“But we are concerned that the proposals, as they stand, are unlikely to achieve these objectives. Our recommendations seek to improve the Government’s plans and ensure it delivers on our common goal of a sustainable, long-term funding solution for supported housing.

The Committees argue that a new Supported Housing Allowance, banded to reflect the actual cost of provision in the sector, should be introduced instead of the current Local Housing Allowance rate. The Committees note concerns that the Government’s proposed reform will damage provision in parts of the country and could lead to a serious shortfall in the availability of supported housing.

The Committees recommend grants to local authorities, which can commission accommodation and pay providers.

The report also calls a separate funding system for women’s refuges and urges the Government to work with Women’s Aid and providers to devise it. The Committee says it is essential that refuges are able to operate as a national network, unrestrained by local admissions restrictions.

The Committee found that the cost of provision is largely consistent across the country. Unless funding reflects this consistency the Committees are also concerned that providers will be put off investing in particular areas, creating a disparity between the supply of homes and services across the country.

The Committees argue that a Supported Housing Allowance would ensure tenants only require top-funding in exceptional circumstances. The Allowance would be calculated according to a formula made up of a fixed amount for provision, which is consistent between areas, and a smaller variable amount that reflect differences in land costs.

Central funding of the top-up should be guaranteed for at least the duration of the next Parliament to provide greater certainty. Funding levels should be regularly reviewed to ensure the top-up fund keeps pace with increases in the cost of provision and changes in local demand.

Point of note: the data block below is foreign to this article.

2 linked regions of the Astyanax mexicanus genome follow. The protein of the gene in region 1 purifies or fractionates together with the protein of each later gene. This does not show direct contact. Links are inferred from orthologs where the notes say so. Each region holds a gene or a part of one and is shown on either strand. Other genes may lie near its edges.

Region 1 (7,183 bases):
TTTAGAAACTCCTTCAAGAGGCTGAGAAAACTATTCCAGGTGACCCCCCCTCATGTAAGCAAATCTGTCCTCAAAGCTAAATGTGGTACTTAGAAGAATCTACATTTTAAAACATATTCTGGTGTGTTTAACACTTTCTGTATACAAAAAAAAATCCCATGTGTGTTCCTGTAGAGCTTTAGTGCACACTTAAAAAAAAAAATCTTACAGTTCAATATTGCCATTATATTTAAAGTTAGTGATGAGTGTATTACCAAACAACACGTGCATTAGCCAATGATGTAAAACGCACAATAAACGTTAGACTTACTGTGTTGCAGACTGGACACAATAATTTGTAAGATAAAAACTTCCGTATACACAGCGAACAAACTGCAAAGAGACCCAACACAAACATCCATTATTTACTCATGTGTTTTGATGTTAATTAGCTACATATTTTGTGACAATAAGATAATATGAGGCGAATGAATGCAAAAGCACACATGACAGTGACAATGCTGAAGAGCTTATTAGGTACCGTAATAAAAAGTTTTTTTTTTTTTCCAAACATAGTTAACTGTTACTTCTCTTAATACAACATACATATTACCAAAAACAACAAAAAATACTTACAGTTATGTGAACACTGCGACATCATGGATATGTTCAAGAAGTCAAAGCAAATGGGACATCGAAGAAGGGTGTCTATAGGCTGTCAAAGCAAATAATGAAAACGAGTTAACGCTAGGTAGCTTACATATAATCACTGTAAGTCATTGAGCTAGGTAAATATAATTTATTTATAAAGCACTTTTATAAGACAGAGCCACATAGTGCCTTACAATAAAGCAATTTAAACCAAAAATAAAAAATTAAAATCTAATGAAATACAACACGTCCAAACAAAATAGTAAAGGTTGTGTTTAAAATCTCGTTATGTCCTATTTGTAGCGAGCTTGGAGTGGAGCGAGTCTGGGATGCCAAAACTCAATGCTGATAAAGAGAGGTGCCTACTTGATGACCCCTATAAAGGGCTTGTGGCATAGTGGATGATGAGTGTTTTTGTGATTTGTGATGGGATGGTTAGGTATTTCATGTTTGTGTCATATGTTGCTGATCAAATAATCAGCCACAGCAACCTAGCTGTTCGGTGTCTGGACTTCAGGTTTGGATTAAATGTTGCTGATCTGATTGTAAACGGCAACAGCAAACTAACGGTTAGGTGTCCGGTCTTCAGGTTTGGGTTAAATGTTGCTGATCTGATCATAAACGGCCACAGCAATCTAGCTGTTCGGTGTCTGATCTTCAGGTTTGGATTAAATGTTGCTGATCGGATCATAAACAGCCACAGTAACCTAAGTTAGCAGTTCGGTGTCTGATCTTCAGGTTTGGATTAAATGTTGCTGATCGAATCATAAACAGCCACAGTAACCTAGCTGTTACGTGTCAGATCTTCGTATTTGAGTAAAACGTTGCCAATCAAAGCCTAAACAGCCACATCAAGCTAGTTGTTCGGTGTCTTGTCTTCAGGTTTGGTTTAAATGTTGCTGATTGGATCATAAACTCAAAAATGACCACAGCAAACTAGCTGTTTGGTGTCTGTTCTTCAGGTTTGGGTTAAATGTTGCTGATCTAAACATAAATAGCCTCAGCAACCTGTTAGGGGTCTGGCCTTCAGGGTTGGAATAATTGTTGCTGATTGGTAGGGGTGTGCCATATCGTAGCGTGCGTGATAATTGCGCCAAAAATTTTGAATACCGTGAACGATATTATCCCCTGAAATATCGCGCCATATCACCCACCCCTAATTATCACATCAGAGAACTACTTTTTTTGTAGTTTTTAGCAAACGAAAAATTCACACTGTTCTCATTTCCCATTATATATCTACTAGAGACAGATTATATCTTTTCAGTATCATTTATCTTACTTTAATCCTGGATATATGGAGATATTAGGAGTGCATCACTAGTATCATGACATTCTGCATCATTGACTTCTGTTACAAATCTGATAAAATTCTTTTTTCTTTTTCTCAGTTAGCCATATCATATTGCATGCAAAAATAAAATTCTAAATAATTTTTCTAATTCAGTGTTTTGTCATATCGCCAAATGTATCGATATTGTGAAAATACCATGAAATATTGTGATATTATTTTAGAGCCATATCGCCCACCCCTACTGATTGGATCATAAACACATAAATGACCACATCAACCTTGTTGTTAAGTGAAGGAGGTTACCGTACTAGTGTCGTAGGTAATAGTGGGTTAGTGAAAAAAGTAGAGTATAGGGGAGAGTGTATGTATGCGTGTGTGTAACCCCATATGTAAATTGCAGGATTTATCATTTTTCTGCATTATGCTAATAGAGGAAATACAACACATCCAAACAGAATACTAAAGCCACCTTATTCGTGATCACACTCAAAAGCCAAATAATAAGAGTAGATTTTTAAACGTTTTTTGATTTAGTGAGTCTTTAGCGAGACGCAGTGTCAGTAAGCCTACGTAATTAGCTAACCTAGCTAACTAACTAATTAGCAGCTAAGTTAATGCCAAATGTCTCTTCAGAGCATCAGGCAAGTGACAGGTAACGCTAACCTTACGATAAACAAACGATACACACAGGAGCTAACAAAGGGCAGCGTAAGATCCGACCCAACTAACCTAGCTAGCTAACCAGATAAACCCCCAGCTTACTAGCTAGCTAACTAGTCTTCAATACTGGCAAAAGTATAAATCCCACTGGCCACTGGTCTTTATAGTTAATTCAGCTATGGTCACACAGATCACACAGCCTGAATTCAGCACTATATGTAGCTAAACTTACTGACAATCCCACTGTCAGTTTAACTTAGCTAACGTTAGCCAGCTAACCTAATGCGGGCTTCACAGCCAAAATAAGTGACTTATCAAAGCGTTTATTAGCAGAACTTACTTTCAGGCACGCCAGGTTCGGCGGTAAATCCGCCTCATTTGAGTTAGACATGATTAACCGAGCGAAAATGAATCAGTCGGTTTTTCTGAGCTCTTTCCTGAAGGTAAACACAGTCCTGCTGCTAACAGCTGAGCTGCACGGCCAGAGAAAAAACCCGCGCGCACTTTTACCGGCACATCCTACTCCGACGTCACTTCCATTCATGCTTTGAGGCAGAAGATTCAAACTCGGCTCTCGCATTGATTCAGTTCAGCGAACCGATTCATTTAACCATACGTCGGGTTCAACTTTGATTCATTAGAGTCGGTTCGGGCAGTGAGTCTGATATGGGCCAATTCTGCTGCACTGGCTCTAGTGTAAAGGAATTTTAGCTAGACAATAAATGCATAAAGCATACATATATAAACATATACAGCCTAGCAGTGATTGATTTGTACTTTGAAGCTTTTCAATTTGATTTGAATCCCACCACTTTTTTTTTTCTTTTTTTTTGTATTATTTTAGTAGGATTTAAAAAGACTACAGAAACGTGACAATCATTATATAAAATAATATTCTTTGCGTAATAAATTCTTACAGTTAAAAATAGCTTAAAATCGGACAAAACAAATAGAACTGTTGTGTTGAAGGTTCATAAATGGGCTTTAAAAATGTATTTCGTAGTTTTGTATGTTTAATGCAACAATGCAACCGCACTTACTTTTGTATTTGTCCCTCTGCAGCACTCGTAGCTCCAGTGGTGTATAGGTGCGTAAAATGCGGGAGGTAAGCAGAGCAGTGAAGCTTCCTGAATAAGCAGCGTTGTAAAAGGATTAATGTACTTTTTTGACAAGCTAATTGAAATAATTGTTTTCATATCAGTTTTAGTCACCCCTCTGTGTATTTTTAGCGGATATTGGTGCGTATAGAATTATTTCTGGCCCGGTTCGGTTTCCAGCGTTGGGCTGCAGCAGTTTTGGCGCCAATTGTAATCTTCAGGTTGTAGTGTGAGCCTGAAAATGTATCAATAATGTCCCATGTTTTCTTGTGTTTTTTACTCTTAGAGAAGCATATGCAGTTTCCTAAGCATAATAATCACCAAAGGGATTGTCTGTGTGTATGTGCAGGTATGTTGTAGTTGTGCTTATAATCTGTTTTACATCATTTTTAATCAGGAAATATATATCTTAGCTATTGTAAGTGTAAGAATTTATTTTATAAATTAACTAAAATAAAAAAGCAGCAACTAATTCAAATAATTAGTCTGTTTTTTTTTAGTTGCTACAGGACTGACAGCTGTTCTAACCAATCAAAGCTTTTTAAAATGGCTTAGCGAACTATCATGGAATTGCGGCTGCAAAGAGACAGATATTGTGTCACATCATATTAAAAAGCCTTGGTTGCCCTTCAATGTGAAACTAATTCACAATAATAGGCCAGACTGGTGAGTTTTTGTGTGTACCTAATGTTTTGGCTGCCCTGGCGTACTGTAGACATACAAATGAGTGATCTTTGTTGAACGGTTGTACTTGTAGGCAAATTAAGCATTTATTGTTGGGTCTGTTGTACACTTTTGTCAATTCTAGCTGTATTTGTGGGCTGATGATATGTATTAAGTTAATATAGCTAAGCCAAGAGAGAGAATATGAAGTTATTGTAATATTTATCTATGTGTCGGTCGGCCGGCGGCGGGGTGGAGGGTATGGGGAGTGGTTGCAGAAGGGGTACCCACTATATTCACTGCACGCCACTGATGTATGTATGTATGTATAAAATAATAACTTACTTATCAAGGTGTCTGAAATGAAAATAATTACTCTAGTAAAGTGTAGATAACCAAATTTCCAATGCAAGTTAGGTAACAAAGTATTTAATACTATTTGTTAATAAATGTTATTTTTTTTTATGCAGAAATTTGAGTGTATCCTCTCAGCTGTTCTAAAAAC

Helen Hayes MP, Co-Chair of the inquiry and member of the Communities and Local Government Committee, said: “Ministers must intervene immediately by scrapping the proposed Local Housing Allowance reform. The sector needs a far more suitable funding system that recognises the consistent cost of provision across the country and provides long term reliability.

“Supported housing caters for an incredibly diverse range of people, from long-term sheltered accommodation for older people to short-term emergency housing for those who have recently become homeless or are fleeing domestic abuse. The Government is right to consider alternative funding for emergency accommodation and we urge Ministers to also recognise the unique challenges of refuges with a distinct funding model.”

Other findings, recommendations and conclusions include:

  • Benefit restrictions that may be justified in the private rented sector should not be applied to those looking to leave supported housing so as to ensure people are not discouraged from do so.
  • The Government should ensure providers are aware that supported housing tenants claiming Universal Credit will not be worse off if they seek employment. A job should be seen as an important milestone towards independence and self-sufficiency.
  • The Government should establish a set of national standards to enable monitoring of the quality of provision in all supported housing in England and Wales, with a specific emphasis on improving the quality of life that tenants experience


700,000 people live in supported housing in the UK, from older people and those with learning and physical difficulties, to survivors of domestic violence.

The Government acknowledges that supported housing saves in the region of £3.5 billion per year, through lower costs for the NHS, social care and criminal justice systems.

The system is facing considerable demand, with a reported 17,000 shortfall in supported housing places; a figure that could double within the next three years without Government intervention.

Further information is available on the inquiry webpage or on the Work and Pensions Committee and Communities and Local Government Committee websites

« Older Entries Recent Entries »